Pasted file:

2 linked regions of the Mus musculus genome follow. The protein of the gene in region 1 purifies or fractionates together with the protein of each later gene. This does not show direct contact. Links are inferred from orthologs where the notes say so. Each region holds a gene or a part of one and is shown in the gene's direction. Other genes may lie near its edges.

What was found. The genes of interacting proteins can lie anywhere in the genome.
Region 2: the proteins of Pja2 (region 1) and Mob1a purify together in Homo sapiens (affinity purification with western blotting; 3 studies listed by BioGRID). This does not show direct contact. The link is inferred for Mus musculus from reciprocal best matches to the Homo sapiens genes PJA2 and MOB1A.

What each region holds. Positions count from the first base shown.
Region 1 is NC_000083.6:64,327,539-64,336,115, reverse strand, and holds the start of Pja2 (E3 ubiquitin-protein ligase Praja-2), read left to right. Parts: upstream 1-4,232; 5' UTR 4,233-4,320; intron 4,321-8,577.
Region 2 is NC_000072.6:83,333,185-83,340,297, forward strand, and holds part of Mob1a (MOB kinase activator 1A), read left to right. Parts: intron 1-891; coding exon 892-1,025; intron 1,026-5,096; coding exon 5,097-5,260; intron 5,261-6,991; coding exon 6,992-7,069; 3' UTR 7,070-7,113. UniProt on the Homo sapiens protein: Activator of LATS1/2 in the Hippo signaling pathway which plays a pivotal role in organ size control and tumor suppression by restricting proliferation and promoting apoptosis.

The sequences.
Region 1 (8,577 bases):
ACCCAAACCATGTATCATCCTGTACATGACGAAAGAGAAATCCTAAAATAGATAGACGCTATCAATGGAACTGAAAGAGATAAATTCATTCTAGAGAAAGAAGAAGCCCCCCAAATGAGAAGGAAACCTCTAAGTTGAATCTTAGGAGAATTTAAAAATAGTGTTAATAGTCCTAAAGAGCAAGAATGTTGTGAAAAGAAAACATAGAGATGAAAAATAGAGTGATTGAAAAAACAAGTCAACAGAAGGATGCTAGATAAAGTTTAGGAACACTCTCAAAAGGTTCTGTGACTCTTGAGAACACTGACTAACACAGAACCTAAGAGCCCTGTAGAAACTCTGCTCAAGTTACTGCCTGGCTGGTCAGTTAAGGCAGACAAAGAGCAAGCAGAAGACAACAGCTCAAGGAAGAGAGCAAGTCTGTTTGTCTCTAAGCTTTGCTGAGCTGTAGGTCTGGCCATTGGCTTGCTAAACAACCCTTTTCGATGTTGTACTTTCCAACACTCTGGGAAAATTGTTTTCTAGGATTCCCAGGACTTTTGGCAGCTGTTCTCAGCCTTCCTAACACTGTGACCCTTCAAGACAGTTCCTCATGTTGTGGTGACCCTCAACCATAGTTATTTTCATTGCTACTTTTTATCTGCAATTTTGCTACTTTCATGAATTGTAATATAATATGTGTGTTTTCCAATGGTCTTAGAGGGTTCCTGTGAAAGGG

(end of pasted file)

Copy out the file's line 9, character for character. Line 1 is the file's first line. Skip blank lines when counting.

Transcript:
ACCCAAACCATGTATCATCCTGTACATGACGAAAGAGAAATCCTAAAATAGATAGACGCTATCAATGGAACTGAAAGAGATAAATTCATTCTAGAGAAAGAAGAAGCCCCCCAAATGAGAAGGAAACCTCTAAGTTGAATCTTAGGAGAATTTAAAAATAGTGTTAATAGTCCTAAAGAGCAAGAATGTTGTGAAAAGAAAACATAGAGATGAAAAATAGAGTGATTGAAAAAACAAGTCAACAGAAGGATGCTAGATAAAGTTTAGGAACACTCTCAAAAGGTTCTGTGACTCTTGAGAACACTGACTAACACAGAACCTAAGAGCCCTGTAGAAACTCTGCTCAAGTTACTGCCTGGCTGGTCAGTTAAGGCAGACAAAGAGCAAGCAGAAGACAACAGCTCAAGGAAGAGAGCAAGTCTGTTTGTCTCTAAGCTTTGCTGAGCTGTAGGTCTGGCCATTGGCTTGCTAAACAACCCTTTTCGATGTTGTACTTTCCAACACTCTGGGAAAATTGTTTTCTAGGATTCCCAGGACTTTTGGCAGCTGTTCTCAGCCTTCCTAACACTGTGACCCTTCAAGACAGTTCCTCATGTTGTGGTGACCCTCAACCATAGTTATTTTCATTGCTACTTTTTATCTGCAATTTTGCTACTTTCATGAATTGTAATATAATATGTGTGTTTTCCAATGGTCTTAGAGGGTTCCTGTGAAAGGG